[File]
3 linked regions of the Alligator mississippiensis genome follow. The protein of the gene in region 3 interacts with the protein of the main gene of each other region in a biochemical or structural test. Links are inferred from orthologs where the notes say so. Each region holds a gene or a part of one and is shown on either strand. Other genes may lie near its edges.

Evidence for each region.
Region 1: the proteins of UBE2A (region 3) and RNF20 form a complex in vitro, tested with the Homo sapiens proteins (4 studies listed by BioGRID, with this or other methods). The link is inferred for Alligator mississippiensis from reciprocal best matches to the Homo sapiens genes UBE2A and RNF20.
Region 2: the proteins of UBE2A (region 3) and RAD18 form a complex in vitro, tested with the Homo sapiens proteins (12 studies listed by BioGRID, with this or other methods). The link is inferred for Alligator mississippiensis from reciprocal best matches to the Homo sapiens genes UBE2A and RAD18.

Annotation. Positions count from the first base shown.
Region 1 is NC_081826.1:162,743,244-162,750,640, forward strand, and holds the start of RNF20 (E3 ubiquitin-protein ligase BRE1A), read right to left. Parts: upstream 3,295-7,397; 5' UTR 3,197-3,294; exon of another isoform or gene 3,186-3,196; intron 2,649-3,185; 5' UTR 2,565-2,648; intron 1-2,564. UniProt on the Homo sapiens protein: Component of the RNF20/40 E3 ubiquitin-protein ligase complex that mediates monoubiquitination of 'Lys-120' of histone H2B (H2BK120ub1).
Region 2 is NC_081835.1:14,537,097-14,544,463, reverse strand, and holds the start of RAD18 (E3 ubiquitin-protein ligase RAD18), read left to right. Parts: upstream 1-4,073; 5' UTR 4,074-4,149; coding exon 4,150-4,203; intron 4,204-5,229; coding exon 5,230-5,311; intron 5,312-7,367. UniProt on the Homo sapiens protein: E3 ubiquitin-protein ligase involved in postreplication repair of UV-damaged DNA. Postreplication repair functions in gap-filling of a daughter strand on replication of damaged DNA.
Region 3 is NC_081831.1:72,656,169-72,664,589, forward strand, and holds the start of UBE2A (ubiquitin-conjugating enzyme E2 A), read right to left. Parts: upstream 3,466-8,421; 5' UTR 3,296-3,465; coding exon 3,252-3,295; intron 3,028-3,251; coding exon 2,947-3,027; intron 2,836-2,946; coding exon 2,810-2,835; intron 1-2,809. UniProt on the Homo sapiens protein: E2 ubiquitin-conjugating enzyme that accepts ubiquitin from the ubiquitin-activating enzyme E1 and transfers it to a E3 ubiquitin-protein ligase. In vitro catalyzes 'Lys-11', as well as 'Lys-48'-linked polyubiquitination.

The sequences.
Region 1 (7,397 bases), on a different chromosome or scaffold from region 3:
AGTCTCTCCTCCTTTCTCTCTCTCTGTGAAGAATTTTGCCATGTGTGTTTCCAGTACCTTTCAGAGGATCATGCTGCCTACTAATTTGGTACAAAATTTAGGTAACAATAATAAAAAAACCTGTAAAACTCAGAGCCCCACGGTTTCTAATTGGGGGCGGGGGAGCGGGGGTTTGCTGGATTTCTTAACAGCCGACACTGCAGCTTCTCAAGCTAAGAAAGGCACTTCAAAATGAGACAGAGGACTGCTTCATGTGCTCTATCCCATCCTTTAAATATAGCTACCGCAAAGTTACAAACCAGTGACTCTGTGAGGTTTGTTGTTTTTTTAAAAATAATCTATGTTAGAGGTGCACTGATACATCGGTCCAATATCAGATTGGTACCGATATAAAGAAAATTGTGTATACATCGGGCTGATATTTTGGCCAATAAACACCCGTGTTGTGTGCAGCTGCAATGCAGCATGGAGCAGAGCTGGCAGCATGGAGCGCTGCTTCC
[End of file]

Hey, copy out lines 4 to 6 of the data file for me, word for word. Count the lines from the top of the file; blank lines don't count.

Region 2: the proteins of UBE2A (region 3) and RAD18 form a complex in vitro, tested with the Homo sapiens proteins (12 studies listed by BioGRID, with this or other methods). The link is inferred for Alligator mississippiensis from reciprocal best matches to the Homo sapiens genes UBE2A and RAD18.

Annotation. Positions count from the first base shown.
Region 1 is NC_081826.1:162,743,244-162,750,640, forward strand, and holds the start of RNF20 (E3 ubiquitin-protein ligase BRE1A), read right to left. Parts: upstream 3,295-7,397; 5' UTR 3,197-3,294; exon of another isoform or gene 3,186-3,196; intron 2,649-3,185; 5' UTR 2,565-2,648; intron 1-2,564. UniProt on the Homo sapiens protein: Component of the RNF20/40 E3 ubiquitin-protein ligase complex that mediates monoubiquitination of 'Lys-120' of histone H2B (H2BK120ub1).